May 26, 2016 · 6 minutes

Companies attempting to “solve” dinner closed more rounds of funding in the last five years than any other on demand category.

And, yet, here we are in 2016: I’ve spent months trying most of the major ones-- eight of them at last count. So I’m deeply familiar with all the major offerings. And after all of that, I only regularly use one (Postmates) and only for about one or two meals a week.

Even as a busy, working, single mom in San Francisco, the center of the on demand primordial soup, I still find myself getting to 5 pm and wondering what I’ll have for dinner. Just like I did five years ago. Months after spending hundreds of dollars on BlueApron, HelloFresh, Sunbasket, PlateJoy, Munchery, and so many others, you know what I do most nights? I throw my kids in a wagon, walk down the street to the local market and buy some fresh produce and meat to cook at home.

And I should be the exact demographic: Time pressed urban professionals who want to cook but don’t have the time or focus to come up with recipes or go buy ingredients every night.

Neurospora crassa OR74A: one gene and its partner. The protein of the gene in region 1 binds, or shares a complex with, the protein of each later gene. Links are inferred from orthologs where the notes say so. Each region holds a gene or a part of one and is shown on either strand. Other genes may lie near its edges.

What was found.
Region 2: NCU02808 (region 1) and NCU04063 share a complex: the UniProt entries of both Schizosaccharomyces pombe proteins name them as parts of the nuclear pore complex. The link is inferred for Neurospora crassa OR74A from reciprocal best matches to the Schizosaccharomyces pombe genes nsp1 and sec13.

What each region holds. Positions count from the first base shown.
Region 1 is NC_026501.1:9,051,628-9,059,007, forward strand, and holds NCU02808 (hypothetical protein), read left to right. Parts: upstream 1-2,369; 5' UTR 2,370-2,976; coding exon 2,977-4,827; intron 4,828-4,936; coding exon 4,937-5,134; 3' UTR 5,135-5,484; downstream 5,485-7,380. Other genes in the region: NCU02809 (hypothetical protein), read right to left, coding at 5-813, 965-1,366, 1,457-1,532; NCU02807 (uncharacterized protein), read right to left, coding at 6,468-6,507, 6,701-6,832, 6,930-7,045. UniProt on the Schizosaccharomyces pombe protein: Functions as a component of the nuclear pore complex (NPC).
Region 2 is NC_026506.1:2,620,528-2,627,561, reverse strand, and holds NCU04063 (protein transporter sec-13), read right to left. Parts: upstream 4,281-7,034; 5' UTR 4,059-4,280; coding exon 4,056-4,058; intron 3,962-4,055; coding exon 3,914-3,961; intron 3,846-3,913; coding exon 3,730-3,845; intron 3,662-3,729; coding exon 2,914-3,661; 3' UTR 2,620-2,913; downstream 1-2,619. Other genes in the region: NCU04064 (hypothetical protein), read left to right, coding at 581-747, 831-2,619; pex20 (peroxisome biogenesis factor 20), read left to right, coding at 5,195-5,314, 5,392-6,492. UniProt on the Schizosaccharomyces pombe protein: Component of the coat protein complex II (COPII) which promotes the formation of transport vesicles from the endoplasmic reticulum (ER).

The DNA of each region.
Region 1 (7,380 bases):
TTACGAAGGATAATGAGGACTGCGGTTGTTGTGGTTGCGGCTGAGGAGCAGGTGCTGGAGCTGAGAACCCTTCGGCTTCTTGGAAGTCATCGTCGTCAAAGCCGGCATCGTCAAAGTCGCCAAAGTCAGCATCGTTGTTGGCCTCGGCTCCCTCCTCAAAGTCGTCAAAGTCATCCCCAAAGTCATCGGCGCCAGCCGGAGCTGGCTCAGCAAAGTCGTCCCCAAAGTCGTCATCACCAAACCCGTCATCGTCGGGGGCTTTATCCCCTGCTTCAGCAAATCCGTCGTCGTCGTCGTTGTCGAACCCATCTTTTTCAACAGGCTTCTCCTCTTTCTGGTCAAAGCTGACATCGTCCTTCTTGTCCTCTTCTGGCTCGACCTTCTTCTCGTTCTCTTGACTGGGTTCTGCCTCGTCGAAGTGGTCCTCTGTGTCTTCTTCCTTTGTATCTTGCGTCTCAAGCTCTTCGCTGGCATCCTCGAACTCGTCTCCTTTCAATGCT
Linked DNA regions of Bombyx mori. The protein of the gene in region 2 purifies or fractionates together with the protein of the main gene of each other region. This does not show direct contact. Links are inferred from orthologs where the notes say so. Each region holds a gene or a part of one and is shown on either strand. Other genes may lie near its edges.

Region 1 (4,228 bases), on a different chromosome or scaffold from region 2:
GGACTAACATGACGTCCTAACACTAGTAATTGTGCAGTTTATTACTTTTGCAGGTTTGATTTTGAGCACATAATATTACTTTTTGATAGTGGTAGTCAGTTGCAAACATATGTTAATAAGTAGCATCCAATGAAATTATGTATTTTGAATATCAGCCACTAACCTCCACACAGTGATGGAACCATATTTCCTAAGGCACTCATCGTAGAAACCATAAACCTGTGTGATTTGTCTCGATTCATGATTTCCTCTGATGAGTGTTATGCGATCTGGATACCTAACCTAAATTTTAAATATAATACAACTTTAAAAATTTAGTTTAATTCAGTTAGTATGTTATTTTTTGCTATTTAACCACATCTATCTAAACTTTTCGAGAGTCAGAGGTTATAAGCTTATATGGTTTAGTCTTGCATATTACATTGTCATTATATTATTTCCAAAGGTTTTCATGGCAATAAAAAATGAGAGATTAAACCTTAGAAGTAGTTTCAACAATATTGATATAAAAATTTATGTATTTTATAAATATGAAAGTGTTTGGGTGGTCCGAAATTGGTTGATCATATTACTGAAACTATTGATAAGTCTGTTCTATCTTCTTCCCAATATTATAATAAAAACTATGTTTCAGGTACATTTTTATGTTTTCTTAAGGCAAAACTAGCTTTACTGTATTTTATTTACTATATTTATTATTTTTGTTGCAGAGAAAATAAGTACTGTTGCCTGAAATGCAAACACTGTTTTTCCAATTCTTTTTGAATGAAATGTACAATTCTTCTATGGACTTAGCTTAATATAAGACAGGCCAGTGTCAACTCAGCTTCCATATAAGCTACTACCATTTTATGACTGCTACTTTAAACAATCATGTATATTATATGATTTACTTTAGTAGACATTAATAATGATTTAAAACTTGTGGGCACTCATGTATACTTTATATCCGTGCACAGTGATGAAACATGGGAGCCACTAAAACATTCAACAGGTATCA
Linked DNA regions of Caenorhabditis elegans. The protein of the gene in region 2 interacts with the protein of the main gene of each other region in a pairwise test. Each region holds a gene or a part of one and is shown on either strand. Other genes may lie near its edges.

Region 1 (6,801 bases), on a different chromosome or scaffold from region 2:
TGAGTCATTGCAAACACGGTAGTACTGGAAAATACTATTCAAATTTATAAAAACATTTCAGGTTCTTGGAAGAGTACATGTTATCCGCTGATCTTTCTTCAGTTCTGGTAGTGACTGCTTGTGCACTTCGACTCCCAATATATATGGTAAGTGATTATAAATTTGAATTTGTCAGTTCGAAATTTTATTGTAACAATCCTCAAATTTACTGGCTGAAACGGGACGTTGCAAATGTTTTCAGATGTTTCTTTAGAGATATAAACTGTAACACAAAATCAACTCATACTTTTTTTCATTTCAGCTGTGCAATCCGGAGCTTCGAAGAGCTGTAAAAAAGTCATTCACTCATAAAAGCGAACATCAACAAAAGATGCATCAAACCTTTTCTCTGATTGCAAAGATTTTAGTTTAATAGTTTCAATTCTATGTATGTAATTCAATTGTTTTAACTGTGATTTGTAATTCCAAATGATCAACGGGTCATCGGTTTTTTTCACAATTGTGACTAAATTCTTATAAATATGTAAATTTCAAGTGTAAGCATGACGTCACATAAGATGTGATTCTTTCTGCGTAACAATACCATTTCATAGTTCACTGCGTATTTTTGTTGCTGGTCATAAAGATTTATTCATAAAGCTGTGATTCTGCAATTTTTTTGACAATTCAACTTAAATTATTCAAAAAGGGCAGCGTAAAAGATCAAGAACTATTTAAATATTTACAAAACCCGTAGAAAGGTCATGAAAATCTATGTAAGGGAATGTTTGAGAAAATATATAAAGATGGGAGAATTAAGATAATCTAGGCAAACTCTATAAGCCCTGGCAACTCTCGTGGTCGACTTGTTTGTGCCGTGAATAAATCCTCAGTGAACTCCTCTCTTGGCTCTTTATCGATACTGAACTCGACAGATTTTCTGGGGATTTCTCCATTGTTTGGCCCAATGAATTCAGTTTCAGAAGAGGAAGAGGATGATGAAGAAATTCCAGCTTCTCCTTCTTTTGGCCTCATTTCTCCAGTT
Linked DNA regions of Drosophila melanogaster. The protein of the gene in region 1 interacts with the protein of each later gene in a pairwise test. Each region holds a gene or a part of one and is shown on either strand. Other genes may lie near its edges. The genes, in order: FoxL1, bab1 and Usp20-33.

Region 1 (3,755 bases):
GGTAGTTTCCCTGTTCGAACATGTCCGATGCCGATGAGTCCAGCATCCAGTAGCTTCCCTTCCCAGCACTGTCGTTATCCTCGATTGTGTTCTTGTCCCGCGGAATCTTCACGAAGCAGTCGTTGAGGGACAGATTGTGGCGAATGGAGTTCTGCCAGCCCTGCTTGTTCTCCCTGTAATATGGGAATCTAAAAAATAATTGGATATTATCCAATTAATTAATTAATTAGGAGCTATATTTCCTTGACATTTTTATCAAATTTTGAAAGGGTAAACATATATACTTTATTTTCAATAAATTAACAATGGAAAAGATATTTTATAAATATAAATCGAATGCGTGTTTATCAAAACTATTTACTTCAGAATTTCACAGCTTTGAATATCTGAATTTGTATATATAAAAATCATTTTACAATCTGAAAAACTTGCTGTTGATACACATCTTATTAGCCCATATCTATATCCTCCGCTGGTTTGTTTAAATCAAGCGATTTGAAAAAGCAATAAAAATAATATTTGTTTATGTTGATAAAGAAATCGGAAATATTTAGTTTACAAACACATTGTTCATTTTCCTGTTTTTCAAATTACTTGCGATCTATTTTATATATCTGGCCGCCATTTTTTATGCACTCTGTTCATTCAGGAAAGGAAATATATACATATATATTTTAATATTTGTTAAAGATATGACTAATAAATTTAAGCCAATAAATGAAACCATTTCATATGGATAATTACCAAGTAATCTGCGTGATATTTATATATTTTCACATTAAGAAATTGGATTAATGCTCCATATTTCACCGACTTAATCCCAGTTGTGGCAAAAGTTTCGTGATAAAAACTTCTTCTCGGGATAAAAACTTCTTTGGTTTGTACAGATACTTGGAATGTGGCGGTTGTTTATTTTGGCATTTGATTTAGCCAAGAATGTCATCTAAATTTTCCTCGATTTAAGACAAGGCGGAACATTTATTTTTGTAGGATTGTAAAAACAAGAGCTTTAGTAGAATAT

Having picked off most of the low hanging fruit in the hierarchy of needs, this era of the Internet-- particularly in the mobile era-- has resorted to solving little daily existential annoyances.

  • How do we communicate better at work? (Slack.)
  • How can I feel more like a baller? (Uber.)
  • What should I wear? (Poshmark, RentTheRunway.)
  • What should I have for dinner? (Soylent, Postmates, BlueApron and the rest.)

It’s not that dinner isn’t a problem or “solving” it isn’t an opportunity. Some 40% of people don’t know by 4 pm what they are having. It is a little daily existential annoyance. A so-called first world problem. Just like walking up to a full closet and determining you still have nothing to wear. The problem is almost that the problem is too big. Or rather, too broad for the rather restrictive solutions on the market that require subscriptions, planning ahead, limited menus, and little control in choices.

To get the kind of scale you need to please a mass market. But that takes massive choice, and flexibility. And that kills a food startup’s ability to scale.

Unless all you are is delivery. It’s far more likely a broad swath of people people all want something brought to them and are willing to pay a premium for it, than want that same beef fried rice from Munchery or the slightly tweaked pan seared salmon from BlueApron five nights a week until the end of time.